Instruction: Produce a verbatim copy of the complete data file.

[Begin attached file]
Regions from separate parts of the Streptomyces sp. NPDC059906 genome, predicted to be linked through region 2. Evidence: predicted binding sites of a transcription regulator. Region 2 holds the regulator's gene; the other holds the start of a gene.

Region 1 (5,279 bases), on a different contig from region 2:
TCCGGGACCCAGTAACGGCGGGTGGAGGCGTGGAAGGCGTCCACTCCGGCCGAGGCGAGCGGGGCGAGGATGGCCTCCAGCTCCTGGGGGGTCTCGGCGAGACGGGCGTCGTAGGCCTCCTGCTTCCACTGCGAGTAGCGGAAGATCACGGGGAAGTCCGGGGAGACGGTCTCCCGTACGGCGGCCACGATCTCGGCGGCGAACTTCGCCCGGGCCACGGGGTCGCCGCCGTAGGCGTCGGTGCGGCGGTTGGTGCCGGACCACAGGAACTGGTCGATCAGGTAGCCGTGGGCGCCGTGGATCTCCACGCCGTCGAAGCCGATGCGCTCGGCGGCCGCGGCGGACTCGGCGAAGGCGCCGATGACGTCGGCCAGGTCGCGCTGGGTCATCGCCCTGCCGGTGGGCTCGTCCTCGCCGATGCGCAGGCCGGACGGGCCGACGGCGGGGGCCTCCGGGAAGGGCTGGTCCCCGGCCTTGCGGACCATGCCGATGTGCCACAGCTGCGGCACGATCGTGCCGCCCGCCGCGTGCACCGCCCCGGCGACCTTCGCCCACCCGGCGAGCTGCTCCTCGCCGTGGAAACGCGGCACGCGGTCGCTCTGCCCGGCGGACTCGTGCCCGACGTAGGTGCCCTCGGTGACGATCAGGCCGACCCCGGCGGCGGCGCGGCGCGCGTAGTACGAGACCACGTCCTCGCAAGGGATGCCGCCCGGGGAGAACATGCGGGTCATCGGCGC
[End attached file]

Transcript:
Regions from separate parts of the Streptomyces sp. NPDC059906 genome, predicted to be linked through region 2. Evidence: predicted binding sites of a transcription regulator. Region 2 holds the regulator's gene; the other holds the start of a gene.

Region 1 (5,279 bases), on a different contig from region 2:
TCCGGGACCCAGTAACGGCGGGTGGAGGCGTGGAAGGCGTCCACTCCGGCCGAGGCGAGCGGGGCGAGGATGGCCTCCAGCTCCTGGGGGGTCTCGGCGAGACGGGCGTCGTAGGCCTCCTGCTTCCACTGCGAGTAGCGGAAGATCACGGGGAAGTCCGGGGAGACGGTCTCCCGTACGGCGGCCACGATCTCGGCGGCGAACTTCGCCCGGGCCACGGGGTCGCCGCCGTAGGCGTCGGTGCGGCGGTTGGTGCCGGACCACAGGAACTGGTCGATCAGGTAGCCGTGGGCGCCGTGGATCTCCACGCCGTCGAAGCCGATGCGCTCGGCGGCCGCGGCGGACTCGGCGAAGGCGCCGATGACGTCGGCCAGGTCGCGCTGGGTCATCGCCCTGCCGGTGGGCTCGTCCTCGCCGATGCGCAGGCCGGACGGGCCGACGGCGGGGGCCTCCGGGAAGGGCTGGTCCCCGGCCTTGCGGACCATGCCGATGTGCCACAGCTGCGGCACGATCGTGCCGCCCGCCGCGTGCACCGCCCCGGCGACCTTCGCCCACCCGGCGAGCTGCTCCTCGCCGTGGAAACGCGGCACGCGGTCGCTCTGCCCGGCGGACTCGTGCCCGACGTAGGTGCCCTCGGTGACGATCAGGCCGACCCCGGCGGCGGCGCGGCGCGCGTAGTACGAGACCACGTCCTCGCAAGGGATGCCGCCCGGGGAGAACATGCGGGTCATCGGCGC